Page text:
Wednesday, April 25, 2018

Leah Chase - One Bowl of Gumbo at a Time

Chef Leah Chase in her kitchen at Dooky Chase Restaurant, New Orleans, LA
Photo by Cheryl Gerber NOLA 
One of the most iconic dishes from New Orleans, Louisiana representing Creole cuisine is seafood gumbo.  With the mighty Mississippi river going through the heart of New Orleans pushing water straight into the Gulf of Mexico, it creates an array of treasures from the sea which define much of New Orleans Creole and Cajun cuisine.  

Just as iconic is a woman who doesn’t need much of an introduction.  She’s the undisputed Queen of Creole that might as well have the title of Queen of Hearts.  Born in Madisonville, Louisiana, she possesses magical culinary skills and a big heart with which for over seven decades, has been cooking for many of the Civil Rights leaders, the rich and famous, musicians, poets, novelists, visitors, American presidents, world diplomats, blacks and whites, and anyone with an appetite for good, home-cooked, creole food in her legendary restaurant Dooky Chase.   

Mrs. Leah Chase came into the business when she married jazz musician Edgar “Dooky” Chase II.  His parents owned a corner stand that sold lottery tickets and homemade po’boy sandwiches.  Mrs. Chase worked in the kitchen during the 1950’s, and over time, Leah and Dooky took over the stand and converted it into a restaurant establishment.  Leah presided over the kitchen and was the visionary of home-cooked creole food.  She was not formally trained yet her hospitality only matched the service. She quietly served at a time when tensions in the south were brutal and the Jim Crow laws became the canon for segregation, discrimination, and cruelty.  

At Dooky Chase’s, one bowl of gumbo at a time, Mrs. Chase fed the hungry for equality, the hungry for the right to vote, the hungry for a right to live and raise families in a society of equal justice for all.  She fed the Civil Rights leaders in the 1960’s that would front the fight to end racial injustices and violence.  Her restaurant became the meeting place where strategies would be planned by Martin Luther King Jr., the Freedom Riders, and student activists.  Dooky Chase was the only place where the black communities in New Orleans could meet despite the “secret meetings” being illegal.  Quietly, congregated to take a stand against the oppressors, gumbo and fried chicken became the nourishment that would become the Civil Rights Movement.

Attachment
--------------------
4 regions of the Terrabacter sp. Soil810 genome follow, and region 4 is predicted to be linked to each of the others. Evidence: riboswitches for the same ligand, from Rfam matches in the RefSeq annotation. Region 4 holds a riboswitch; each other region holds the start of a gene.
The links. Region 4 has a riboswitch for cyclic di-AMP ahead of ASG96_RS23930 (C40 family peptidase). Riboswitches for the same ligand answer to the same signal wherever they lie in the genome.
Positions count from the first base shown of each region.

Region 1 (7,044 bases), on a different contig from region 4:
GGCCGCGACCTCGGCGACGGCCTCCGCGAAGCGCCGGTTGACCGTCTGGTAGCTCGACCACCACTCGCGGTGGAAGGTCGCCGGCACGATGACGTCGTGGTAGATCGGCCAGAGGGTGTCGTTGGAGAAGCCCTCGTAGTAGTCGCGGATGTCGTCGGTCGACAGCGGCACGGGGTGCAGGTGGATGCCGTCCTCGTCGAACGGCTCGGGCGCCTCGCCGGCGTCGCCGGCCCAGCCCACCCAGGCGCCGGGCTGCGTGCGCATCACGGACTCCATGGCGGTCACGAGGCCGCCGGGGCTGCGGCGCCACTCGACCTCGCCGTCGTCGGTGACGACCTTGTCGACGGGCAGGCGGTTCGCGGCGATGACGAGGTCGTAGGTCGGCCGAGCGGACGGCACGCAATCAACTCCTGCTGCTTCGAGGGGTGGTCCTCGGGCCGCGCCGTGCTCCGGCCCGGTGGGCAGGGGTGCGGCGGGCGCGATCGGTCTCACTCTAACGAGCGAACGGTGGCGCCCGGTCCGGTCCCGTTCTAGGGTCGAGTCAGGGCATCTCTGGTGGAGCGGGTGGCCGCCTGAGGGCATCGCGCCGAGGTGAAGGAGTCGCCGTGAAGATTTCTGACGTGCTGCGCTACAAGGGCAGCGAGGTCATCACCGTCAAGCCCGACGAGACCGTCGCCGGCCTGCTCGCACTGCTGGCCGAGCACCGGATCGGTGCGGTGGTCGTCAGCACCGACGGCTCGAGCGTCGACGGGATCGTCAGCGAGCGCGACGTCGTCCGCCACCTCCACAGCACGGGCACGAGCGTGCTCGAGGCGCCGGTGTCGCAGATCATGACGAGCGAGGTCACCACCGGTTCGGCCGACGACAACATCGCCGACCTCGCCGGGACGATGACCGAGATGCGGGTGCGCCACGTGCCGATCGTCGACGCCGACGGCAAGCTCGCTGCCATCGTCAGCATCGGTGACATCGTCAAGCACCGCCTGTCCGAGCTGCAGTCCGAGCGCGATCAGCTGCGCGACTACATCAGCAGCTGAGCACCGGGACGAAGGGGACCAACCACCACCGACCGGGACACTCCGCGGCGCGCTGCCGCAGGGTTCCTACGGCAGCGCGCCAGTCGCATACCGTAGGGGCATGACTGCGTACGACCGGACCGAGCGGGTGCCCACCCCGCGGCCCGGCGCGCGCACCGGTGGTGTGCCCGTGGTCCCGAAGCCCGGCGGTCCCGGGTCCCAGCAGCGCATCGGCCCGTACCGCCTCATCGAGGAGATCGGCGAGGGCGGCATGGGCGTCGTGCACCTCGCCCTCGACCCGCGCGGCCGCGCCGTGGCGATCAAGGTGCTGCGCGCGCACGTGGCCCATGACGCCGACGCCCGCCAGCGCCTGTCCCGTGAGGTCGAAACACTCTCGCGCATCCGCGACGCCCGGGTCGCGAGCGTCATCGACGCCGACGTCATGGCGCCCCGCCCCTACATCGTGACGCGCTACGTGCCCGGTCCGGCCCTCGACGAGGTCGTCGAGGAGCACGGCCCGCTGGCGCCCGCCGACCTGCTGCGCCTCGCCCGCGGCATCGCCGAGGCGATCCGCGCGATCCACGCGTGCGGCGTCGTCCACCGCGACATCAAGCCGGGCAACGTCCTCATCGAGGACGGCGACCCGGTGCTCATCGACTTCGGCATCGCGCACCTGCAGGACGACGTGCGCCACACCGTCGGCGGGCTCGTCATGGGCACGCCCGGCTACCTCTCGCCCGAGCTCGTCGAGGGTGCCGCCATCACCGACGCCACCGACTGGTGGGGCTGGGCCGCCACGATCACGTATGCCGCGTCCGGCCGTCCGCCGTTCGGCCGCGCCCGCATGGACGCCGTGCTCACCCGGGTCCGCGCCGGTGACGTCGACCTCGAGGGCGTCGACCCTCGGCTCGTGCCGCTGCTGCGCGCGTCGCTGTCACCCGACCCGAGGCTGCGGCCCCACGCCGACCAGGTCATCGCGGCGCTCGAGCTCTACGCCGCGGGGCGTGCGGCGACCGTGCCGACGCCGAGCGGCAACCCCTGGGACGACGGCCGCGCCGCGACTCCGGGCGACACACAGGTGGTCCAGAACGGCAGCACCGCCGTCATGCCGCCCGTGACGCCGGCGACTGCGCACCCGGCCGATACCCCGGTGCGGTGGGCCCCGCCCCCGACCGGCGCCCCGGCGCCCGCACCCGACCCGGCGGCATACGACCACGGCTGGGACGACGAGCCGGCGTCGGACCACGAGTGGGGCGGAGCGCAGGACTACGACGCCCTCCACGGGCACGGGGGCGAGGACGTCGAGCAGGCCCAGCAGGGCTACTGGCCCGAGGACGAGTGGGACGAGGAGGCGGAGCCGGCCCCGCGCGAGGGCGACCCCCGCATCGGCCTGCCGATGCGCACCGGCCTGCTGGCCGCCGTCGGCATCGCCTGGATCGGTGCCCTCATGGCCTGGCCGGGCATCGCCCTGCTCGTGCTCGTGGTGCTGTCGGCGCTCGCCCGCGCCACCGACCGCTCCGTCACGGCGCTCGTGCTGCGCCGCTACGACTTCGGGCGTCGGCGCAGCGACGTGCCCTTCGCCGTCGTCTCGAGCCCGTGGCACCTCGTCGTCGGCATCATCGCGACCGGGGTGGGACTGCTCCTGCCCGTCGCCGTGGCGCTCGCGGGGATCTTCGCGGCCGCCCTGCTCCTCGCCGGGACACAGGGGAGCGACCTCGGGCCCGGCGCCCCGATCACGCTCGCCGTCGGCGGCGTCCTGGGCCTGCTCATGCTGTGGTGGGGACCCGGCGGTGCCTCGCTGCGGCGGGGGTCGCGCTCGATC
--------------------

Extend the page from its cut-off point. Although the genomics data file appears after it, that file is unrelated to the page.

Much of the celebrating in New Orleans revolves around food.  Therefore, New Orleans was the destination for my birthday in November.  I had the honor of celebrating with Mrs. Leah Chase and my loved ones.  The gumbo she made that day was extra special with a  generous serving of blue crabs and gulf shrimp.  The heartiness of the stew is the story of the triumph to make the world a better place.  Her voice and loving heart touch you in a way that will forever prompt you to aspire to become a better person.

Of course, we talked about food and how it shapes us today.  Food creates memories and eventually becomes the tool of communication between cultures and races.  Best of all food becomes a tool for peace.  Because you can’t sit down for peace talks without good food.  Mrs. Chase is a defender of women’s rights.  We talked about what it means to be a woman and a part of the system today where women have come a long way in human rights.  And speaking of culture, she mentioned the Oaxacan mole negro, and how much she loves the Mexican indigenous foods and the deep south tamales of Veracruz.  She loved meeting Vijay and told him to bring her a plate of traditional Andhra Indian food on our next visit.  So I made a promise to return for another bowl of her creole seafood gumbo.   
Chef Leah Chase & Leticia Alaniz
Photo by Vijay Marrivada

- “You think creole gumbo is special?  Food is precious and we must treat it like that.  And I love a person that loves food and comes from so far away to visit me to try my food.  I know you and I have a connection thru food so that makes you special."   



Leah Chase tells it like it is.  I will forever treasure her words which did make me feel very special in her kitchen in New Orleans. 






Mrs. Leah Chase has been honored with numerous awards and accolades:

James Beard Lifetime Achievement Award (2016)
NOLA Award Best Fried Chicken (2014)